Upon a day, Paw Yan said to his wife, “Today I shall build a watch-tower in the rice fields.”
“You will need four posts about the size of our children here,” replied the wife.
Taking the four children with him to the rice fields, Paw Yan dug four post holes and made the children stand in them. Then he packed the earth about their feet to make them firm, took the beams and laid them on their shoulders, tied them in place, and went for more bamboo to finish the watch-tower.
The eye of day had closed in the West, yet the husband and the children returned not, so the wife, in distress, sought them in the fields, and, lo, when she reached them, there stood the four children as posts for the watch-tower.
“Know you not anything? I said take four posts the size of our children,” cried the wife. And upon another day did Paw Yan attempt to build the tower, but so utterly did he fail
that his wife said, “While I build the watch-tower you gather the food for the pigs, and, when the eye of day closes, give it to them.”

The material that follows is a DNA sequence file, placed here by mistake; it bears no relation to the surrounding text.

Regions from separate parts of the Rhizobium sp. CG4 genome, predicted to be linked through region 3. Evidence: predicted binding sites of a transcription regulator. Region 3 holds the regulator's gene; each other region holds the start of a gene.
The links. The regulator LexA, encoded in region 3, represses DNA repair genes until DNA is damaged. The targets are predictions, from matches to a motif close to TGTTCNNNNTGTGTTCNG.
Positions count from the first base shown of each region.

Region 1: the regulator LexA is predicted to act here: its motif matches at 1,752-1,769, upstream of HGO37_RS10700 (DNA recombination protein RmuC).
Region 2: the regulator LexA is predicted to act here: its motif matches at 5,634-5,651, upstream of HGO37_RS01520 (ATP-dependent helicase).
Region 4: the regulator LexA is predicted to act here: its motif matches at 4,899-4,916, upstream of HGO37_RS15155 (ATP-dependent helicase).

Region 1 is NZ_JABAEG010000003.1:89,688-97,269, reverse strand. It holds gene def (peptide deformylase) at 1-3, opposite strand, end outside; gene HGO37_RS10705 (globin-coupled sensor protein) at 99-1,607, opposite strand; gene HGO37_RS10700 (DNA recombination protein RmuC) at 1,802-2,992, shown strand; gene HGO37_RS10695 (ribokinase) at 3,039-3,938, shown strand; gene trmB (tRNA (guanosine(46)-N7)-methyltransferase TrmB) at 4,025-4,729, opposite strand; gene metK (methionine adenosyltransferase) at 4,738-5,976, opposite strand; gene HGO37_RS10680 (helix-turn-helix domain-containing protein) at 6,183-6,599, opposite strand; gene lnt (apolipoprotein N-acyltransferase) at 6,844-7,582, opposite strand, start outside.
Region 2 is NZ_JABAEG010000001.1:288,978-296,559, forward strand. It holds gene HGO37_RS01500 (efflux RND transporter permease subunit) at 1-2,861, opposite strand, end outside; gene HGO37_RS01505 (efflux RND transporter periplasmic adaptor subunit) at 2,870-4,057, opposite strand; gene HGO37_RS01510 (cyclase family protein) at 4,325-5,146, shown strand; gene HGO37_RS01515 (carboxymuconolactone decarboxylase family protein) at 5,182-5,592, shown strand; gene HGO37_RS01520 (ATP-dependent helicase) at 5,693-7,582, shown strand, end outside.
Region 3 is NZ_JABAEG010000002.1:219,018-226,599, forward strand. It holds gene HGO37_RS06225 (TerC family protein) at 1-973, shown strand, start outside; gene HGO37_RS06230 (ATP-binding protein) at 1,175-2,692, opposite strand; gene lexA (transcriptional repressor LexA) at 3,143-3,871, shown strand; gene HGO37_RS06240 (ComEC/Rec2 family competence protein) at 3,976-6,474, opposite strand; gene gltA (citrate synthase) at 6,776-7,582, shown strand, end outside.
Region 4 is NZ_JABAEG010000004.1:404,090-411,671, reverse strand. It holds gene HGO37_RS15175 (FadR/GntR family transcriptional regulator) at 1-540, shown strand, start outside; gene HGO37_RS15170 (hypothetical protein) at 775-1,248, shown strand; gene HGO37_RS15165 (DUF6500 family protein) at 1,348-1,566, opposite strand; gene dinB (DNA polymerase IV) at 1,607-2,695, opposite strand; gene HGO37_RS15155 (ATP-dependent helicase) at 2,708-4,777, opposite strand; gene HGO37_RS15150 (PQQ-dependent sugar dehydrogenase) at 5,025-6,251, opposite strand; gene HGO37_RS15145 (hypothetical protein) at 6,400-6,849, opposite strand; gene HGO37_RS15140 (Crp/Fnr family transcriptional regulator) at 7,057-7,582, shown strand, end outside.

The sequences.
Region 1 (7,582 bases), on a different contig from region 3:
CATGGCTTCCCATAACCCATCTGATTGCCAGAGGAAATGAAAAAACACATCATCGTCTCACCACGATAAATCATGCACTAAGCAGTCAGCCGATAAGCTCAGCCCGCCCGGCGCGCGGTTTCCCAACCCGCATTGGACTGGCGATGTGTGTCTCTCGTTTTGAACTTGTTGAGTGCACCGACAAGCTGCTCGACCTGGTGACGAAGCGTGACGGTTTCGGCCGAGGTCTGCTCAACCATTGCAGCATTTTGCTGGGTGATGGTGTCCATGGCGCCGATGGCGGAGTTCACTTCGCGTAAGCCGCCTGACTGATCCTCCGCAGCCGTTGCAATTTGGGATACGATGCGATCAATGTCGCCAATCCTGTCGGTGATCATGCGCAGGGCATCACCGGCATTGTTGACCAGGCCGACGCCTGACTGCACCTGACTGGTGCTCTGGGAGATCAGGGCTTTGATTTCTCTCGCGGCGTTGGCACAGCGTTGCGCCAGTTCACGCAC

Paw Yan watched until the eye of day was about to close, but forgot to gather the food for the pigs, so he took all the rice, which was the food for the family, and went out to the pigs. He called, “Ow, ow, ow,” and the pigs ran about trying to find the food, but Paw Yan forgot to throw it to them, for, while he stood there, he saw ants running down the trunk of a tree, and he could think of nothing else.
“That’s an easy way to get down a tree,” thought Paw Yan. “I’ll try it,” and, throwing the rice aside, he climbed the tree, and, head first, started down, but fell to the ground and broke his neck!
This content is from the Project Gutenberg EBook of Laos Folk-Lore of Farther India, by Katherine Neville Fleeson, originally published 1899.
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